She burst into tears. “Are you speaking at all for yourself? Do you wish this?” she murmured.
“Then how can you be so cruel?”
“I should have thought it unjustifiably cruel, but that it has been suggested to me. Tell me the truth, Maude.”
Maude was turning sick with apprehension. She had begun to like her husband during the latter part of their sojourn in London; had missed him terribly during this long period of lonely ennui at Hartledon; and his tender kindness to her for the past few fleeting hours of this their meeting had seemed like heaven as compared with the solitary past. Her whole heart was in her words as she answered:
“When we first married I did not care for you; I almost think I did not like you. Everything was new to me, and I felt as one in an unknown sea. But it wore off; and if you only knew how I have thought of you, and wished for you here, you would never have said anything so cruel. You are my husband, and you cannot put me from you. Percival, promise me that you will never hint at this again!”
He bent and kissed her. His course lay plain before him; and if an ugly mountain rose up before his mind’s eye, shadowing forth not voluntary but forced separation, he would not look at it in that moment.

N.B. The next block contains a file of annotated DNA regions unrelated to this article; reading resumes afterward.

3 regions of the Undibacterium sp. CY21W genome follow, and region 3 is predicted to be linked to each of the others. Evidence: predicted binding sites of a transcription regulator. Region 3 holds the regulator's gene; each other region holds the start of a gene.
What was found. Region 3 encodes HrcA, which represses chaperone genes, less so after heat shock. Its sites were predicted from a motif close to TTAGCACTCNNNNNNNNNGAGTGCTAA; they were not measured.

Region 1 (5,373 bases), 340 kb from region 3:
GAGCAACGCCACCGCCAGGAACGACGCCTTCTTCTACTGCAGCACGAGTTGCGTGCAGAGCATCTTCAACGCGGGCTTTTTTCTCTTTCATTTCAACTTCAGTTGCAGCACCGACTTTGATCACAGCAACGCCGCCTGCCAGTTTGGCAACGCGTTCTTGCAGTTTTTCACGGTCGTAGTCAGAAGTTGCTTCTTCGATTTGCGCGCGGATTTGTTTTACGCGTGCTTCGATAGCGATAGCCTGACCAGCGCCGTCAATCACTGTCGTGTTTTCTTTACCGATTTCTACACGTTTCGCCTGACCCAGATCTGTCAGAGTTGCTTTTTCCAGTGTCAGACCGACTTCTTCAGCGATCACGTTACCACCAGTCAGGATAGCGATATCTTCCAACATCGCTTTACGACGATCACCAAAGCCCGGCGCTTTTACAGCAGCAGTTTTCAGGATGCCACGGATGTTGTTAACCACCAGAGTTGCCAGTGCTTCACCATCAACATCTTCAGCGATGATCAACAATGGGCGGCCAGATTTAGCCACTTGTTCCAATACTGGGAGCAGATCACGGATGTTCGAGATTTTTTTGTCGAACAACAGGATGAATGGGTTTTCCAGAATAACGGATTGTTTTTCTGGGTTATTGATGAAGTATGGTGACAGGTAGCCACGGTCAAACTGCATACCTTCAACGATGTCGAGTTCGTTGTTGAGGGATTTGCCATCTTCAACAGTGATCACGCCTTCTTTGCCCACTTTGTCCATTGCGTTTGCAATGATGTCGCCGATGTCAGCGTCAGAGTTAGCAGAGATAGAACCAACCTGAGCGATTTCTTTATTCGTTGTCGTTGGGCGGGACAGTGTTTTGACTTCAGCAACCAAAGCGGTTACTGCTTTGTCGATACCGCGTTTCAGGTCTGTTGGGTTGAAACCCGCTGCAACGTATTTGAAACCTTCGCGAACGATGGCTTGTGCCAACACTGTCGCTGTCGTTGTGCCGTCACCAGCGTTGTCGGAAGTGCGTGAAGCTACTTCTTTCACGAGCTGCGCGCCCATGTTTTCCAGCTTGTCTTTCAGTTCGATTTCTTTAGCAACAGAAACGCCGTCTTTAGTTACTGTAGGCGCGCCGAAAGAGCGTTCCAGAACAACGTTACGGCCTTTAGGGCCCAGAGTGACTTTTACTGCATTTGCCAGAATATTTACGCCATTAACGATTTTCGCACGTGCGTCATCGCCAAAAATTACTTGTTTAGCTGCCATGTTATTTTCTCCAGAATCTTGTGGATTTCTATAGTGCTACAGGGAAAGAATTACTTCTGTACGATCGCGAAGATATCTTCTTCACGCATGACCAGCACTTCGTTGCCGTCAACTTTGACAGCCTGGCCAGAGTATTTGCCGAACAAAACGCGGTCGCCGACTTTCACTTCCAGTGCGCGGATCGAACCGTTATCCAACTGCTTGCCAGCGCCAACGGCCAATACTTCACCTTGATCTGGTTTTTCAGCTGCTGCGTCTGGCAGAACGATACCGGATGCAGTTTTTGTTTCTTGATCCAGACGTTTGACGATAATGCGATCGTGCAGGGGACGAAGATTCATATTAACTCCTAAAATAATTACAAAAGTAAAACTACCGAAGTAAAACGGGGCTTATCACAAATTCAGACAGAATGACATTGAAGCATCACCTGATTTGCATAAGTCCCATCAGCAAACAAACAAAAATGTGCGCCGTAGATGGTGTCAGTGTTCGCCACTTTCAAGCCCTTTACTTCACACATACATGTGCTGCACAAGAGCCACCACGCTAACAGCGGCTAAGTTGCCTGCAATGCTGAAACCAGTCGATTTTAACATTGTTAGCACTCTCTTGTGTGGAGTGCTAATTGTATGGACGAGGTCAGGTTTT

“What could mamma mean?” she asked. “I shall ask her.”
“Maude, oblige me by saying nothing about it. I have already warned Lady Kirton that it must not be repeated; and I am sure it will not be. I wish you would also oblige me in another matter.”
“In anything,” she eagerly said, raising her tearful eyes to his. “Ask me anything.”
“I intend to take your brother to the warmest seaside place England can boast of, at once; to-day or to-morrow. The sea-air may do me good also. I want that, or something else,” he added; his tone assuming a sad weariness as he remembered how futile any “sea-air” would be for a mind diseased. “Won’t you go with us, Maude?”
“Oh yes, gladly! I will go with you anywhere.”
He left her to proceed to Captain Kirton’s room, thinking that he and his wife might have been happy together yet, but for that one awful shadow of the past, which she did not know anything about; and he prayed she never might know.
But after all, it would have been a very moonlight sort of happiness.
The months rolled on, and Lord and Lady Hartledon did not separate. They remained together, and were, so far, happy enough—the moonlight happiness hinted at; and it is as I believe, the best and calmest sort of happiness for married life. Maude’s temper was unequal, and he was subject to prolonged hours of sadness. But the time went lightly enough over their heads, for all the world saw, as it goes over the heads of most people.